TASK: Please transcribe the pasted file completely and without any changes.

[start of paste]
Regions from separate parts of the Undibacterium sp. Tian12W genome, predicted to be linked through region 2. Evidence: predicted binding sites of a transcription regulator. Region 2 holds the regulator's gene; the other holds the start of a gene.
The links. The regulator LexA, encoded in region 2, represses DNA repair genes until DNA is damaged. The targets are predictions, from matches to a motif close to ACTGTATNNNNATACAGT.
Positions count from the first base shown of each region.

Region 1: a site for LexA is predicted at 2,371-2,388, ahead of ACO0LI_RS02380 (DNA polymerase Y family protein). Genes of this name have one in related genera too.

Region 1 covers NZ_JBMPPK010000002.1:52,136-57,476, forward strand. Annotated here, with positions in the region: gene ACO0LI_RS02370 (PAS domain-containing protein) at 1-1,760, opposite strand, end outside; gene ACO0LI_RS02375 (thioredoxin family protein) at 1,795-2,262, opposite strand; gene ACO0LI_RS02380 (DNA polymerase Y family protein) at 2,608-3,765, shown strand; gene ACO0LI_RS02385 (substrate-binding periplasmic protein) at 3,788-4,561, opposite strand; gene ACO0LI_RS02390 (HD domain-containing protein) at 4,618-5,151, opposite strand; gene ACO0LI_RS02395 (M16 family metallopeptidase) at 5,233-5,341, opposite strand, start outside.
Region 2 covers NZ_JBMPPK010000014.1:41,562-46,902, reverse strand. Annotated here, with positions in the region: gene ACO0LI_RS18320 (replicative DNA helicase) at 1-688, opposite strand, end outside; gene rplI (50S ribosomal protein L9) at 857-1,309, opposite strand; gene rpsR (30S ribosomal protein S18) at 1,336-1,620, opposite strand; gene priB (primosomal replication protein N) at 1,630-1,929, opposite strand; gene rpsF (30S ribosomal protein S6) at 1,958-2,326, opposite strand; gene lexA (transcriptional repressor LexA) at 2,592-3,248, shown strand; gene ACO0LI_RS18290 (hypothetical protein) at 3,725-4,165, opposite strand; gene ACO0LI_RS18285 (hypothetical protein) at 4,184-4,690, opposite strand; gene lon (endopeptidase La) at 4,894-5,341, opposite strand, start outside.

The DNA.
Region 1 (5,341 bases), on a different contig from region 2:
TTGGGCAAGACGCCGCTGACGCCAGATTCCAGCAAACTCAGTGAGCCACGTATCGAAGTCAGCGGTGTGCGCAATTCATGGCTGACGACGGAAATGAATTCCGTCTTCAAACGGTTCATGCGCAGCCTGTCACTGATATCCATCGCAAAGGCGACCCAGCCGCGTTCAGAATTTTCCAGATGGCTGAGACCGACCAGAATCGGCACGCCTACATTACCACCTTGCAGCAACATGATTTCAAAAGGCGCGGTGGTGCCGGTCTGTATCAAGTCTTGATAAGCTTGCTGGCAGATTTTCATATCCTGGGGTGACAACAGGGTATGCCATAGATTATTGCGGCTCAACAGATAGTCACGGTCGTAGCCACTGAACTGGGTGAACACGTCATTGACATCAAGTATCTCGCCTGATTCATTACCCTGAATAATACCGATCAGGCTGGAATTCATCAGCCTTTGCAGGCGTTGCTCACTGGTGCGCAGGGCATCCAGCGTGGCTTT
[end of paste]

Regions from separate parts of the Undibacterium sp. Tian12W genome, predicted to be linked through region 2. Evidence: predicted binding sites of a transcription regulator. Region 2 holds the regulator's gene; the other holds the start of a gene.
The links. The regulator LexA, encoded in region 2, represses DNA repair genes until DNA is damaged. The targets are predictions, from matches to a motif close to ACTGTATNNNNATACAGT.
Positions count from the first base shown of each region.

Region 1: a site for LexA is predicted at 2,371-2,388, ahead of ACO0LI_RS02380 (DNA polymerase Y family protein). Genes of this name have one in related genera too.

Region 1 covers NZ_JBMPPK010000002.1:52,136-57,476, forward strand. Annotated here, with positions in the region: gene ACO0LI_RS02370 (PAS domain-containing protein) at 1-1,760, opposite strand, end outside; gene ACO0LI_RS02375 (thioredoxin family protein) at 1,795-2,262, opposite strand; gene ACO0LI_RS02380 (DNA polymerase Y family protein) at 2,608-3,765, shown strand; gene ACO0LI_RS02385 (substrate-binding periplasmic protein) at 3,788-4,561, opposite strand; gene ACO0LI_RS02390 (HD domain-containing protein) at 4,618-5,151, opposite strand; gene ACO0LI_RS02395 (M16 family metallopeptidase) at 5,233-5,341, opposite strand, start outside.
Region 2 covers NZ_JBMPPK010000014.1:41,562-46,902, reverse strand. Annotated here, with positions in the region: gene ACO0LI_RS18320 (replicative DNA helicase) at 1-688, opposite strand, end outside; gene rplI (50S ribosomal protein L9) at 857-1,309, opposite strand; gene rpsR (30S ribosomal protein S18) at 1,336-1,620, opposite strand; gene priB (primosomal replication protein N) at 1,630-1,929, opposite strand; gene rpsF (30S ribosomal protein S6) at 1,958-2,326, opposite strand; gene lexA (transcriptional repressor LexA) at 2,592-3,248, shown strand; gene ACO0LI_RS18290 (hypothetical protein) at 3,725-4,165, opposite strand; gene ACO0LI_RS18285 (hypothetical protein) at 4,184-4,690, opposite strand; gene lon (endopeptidase La) at 4,894-5,341, opposite strand, start outside.

The DNA.
Region 1 (5,341 bases), on a different contig from region 2:
TTGGGCAAGACGCCGCTGACGCCAGATTCCAGCAAACTCAGTGAGCCACGTATCGAAGTCAGCGGTGTGCGCAATTCATGGCTGACGACGGAAATGAATTCCGTCTTCAAACGGTTCATGCGCAGCCTGTCACTGATATCCATCGCAAAGGCGACCCAGCCGCGTTCAGAATTTTCCAGATGGCTGAGACCGACCAGAATCGGCACGCCTACATTACCACCTTGCAGCAACATGATTTCAAAAGGCGCGGTGGTGCCGGTCTGTATCAAGTCTTGATAAGCTTGCTGGCAGATTTTCATATCCTGGGGTGACAACAGGGTATGCCATAGATTATTGCGGCTCAACAGATAGTCACGGTCGTAGCCACTGAACTGGGTGAACACGTCATTGACATCAAGTATCTCGCCTGATTCATTACCCTGAATAATACCGATCAGGCTGGAATTCATCAGCCTTTGCAGGCGTTGCTCACTGGTGCGCAGGGCATCCAGCGTGGCTTT